A dead battery on your iPad is guaranteed to happen while either flying in between two restricted airspaces or right before getting to your initial approach fix while flying IFR.  This is pretty easy to prevent.  Make sure you’re iPad is fully charged and carry a backup battery.  The battery we recommend is the Anker Astro on Amazon which is small but powerful enough to charge both an iPhone and an external GPS at the same time.  Of course if you can you should also carry a power outlet supply that can safely handle different voltages without burning out your tablet, like the MyGoFlight dual charger.

The 2nd easy to fix problem is losing your positional fix when relying on the “built in A-GPS” that comes with iPhones and iPads with cellular data capability.  It is a real GPS but, relies on initial contact with cellular towers before reporting a position.  If you lose connection in flight or fly above 8,000 feet you may lose the biggest benefit of using iPads, situational awareness.  Both the BadElf and Dual GPS will give you a reliable external GPS signal.  ADS-B weather and part-time traffic is available with devices like the Stratus from Sportys.com.

The last problem has always been overheating.  iPads are built well but, do not have built-in cooling and no computer does well in a closed glass bubble exposed to direct sunlight.  This has been a even bigger issue for the greenhouse pilots, those who who fly “bubble” planes like the Diamond Star or Cirrus.  It’s pretty hard to keep an iPad cool when there is no shady place to put it.  That’s why I’m so excited about the new cooling case from X-Naut.  Designed by a private pilot who flies in sunny Southern California, the X-Naut has taken over a year to develop and is available now!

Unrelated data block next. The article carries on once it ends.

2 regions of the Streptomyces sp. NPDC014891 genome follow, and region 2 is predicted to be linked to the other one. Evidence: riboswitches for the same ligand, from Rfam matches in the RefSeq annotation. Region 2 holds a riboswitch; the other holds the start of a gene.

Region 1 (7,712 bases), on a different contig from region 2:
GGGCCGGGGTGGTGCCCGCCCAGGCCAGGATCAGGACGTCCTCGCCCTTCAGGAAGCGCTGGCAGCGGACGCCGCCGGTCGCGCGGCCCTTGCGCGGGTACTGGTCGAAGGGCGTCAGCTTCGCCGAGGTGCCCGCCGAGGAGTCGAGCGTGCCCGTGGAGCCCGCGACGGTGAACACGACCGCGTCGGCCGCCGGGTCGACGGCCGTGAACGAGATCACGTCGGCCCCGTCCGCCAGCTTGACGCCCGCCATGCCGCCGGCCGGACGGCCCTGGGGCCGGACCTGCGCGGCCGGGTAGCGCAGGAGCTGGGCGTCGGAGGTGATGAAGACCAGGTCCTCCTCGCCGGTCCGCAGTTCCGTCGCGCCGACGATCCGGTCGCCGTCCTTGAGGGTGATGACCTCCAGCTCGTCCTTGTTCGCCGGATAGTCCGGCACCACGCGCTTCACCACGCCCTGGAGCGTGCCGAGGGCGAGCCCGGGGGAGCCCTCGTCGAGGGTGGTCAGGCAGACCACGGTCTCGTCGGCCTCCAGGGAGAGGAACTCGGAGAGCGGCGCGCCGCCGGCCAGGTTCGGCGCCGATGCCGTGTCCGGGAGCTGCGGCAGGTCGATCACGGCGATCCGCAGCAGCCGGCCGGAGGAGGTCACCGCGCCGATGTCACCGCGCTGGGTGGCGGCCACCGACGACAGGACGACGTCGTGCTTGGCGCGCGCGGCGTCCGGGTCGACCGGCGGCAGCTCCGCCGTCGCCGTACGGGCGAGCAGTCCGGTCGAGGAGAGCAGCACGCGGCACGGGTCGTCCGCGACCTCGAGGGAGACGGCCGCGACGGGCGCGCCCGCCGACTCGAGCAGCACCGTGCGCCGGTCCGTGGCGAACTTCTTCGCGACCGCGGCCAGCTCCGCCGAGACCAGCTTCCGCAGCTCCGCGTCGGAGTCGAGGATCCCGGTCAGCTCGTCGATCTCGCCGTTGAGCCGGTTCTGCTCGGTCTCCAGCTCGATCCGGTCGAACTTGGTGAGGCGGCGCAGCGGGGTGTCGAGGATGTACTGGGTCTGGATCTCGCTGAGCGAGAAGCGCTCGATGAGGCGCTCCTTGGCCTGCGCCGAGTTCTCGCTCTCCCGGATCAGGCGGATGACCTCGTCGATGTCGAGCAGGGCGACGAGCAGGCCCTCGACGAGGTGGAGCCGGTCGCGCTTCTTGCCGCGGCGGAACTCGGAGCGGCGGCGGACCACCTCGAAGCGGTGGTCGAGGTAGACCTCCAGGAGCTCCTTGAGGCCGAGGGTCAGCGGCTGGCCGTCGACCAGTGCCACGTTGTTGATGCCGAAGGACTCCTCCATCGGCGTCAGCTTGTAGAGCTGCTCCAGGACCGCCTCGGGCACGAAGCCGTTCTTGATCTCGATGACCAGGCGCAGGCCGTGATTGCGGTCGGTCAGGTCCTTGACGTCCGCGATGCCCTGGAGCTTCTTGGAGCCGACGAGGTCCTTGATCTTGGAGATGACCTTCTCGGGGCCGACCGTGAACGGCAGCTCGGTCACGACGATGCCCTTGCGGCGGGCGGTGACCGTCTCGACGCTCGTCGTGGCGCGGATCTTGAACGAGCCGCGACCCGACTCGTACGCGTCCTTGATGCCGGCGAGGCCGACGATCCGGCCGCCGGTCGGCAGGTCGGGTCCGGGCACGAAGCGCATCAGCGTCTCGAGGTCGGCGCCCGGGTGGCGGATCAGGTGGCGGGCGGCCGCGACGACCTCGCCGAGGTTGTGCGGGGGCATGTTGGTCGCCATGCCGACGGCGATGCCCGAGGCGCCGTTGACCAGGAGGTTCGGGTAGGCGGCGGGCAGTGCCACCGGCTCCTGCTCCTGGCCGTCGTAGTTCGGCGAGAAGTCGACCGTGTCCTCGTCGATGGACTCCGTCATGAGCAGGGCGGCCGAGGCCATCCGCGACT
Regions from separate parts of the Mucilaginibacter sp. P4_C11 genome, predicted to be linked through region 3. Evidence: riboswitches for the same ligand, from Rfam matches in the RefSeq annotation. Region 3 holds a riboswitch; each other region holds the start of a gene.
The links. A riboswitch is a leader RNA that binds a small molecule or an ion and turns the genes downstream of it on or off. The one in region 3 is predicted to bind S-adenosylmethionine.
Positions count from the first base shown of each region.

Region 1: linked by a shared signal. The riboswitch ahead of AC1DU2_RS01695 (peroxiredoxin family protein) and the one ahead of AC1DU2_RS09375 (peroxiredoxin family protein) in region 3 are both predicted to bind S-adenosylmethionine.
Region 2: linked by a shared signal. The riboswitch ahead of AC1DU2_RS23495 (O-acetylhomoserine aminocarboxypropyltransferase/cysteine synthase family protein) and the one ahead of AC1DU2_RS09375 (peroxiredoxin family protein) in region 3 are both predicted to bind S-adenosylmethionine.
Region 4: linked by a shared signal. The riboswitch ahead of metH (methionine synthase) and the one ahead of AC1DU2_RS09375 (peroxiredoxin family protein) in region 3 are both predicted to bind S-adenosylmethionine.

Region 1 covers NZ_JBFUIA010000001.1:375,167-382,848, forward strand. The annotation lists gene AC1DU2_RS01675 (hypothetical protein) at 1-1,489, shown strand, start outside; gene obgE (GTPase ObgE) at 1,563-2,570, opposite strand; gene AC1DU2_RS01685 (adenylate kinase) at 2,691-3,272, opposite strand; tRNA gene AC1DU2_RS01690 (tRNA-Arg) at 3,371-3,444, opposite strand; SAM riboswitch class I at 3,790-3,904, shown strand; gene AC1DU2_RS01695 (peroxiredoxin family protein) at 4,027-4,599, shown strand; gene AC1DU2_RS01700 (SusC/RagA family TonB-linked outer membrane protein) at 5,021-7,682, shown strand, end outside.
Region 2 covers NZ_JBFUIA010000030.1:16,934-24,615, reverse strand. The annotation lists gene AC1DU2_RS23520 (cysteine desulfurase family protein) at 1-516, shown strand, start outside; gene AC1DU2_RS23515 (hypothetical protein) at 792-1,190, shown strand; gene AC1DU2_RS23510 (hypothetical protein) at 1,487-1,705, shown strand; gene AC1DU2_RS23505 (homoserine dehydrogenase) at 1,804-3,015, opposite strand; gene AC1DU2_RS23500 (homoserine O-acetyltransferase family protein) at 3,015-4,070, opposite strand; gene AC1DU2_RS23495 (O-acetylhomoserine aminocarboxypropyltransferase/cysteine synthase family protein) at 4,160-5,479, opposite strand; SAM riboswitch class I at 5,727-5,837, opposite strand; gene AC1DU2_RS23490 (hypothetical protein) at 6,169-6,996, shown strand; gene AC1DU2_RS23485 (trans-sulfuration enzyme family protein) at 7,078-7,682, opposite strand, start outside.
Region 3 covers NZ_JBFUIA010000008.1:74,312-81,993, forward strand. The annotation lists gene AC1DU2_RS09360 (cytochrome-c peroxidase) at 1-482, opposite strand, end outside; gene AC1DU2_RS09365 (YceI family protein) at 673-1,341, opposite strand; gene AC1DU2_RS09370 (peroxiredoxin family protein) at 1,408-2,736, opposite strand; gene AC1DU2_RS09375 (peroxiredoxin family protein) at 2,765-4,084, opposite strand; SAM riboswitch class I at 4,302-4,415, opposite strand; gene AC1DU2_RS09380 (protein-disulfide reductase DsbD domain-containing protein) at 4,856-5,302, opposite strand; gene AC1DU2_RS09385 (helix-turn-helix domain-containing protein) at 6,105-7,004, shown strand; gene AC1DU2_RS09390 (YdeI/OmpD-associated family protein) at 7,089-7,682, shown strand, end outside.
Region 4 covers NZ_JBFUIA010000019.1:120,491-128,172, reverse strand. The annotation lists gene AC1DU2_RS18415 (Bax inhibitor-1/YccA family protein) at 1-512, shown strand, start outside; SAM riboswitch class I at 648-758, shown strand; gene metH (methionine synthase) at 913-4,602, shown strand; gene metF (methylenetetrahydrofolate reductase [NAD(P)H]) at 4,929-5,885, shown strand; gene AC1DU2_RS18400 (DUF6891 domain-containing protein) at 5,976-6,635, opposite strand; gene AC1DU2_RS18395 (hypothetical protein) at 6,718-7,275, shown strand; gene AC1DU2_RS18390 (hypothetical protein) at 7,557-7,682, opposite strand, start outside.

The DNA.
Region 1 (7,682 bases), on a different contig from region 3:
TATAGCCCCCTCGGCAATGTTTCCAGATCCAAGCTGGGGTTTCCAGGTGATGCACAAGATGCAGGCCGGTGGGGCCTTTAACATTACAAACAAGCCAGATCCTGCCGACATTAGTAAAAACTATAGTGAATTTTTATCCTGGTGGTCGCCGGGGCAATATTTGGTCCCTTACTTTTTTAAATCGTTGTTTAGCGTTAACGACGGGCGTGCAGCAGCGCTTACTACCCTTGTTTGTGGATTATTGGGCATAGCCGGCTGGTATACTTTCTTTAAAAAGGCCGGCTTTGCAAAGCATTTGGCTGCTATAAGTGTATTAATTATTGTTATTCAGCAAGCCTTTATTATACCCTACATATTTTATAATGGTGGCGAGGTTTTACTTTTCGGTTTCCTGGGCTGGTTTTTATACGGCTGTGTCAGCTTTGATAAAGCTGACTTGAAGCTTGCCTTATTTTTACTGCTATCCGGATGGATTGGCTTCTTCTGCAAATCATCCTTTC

I was asked to try one and I want to tell you it works.  I flew over an hour with my iPad mini placed on the glare shield in direct sunlight on an 80 degree day. (Not the recommended way to fly trust me…)  The iPad at full brightness, running ForeFlight®, FlyQ®, and CloudAhoy®, while connected to a Stratus® ran perfectly.  The case was lightweight and can be connected to a knee board or any convenient RAM mount system.  It has built in cooling fans powered by AA batteries or your external USB power source(see above).  It’s available for both the iPad Air and the iPad mini and includes a battery status light so you can quickly check the on board batteries.  For anyone who has an iPad overheat in flight they will appreciate how important this is.  I only have one complaint about the X-Naut system,  I think they want their prototype back.  I’m just hoping they can’t find me if I keep moving so please let me know ASAP if anyone needs some personal training out of state!  Get yours now at https://x-naut.com/Screen Shot 2016-07-17 at 4.59.30 PM

Have you ever had a battery failure, loss of GPS signal or, iPad overheating issue when flying?  Let me know the details in your comments and please share this article with others.

About the author:

Gary D Reeves, ATP, Master CFI, CFII,MEI has been teaching for over ten years and has over 6000 hours including turbojet and turboprop experience. He is the 2016 FAA Instructor of the Year for the SW Region(CA, AZ, NV, HI).  As a national expert in IFR Training, Garmin Avionics, iPad use, Mountain Flying and aviation safety he is a lead rep for the FAA Safety team and founded the volunteer group PilotSafety.org   If you have any questions, comments or suggestions please visit www.PilotSafety.org , www.MasterFlightTraining.com or contact him directly at GaryR@pilotsafety.org.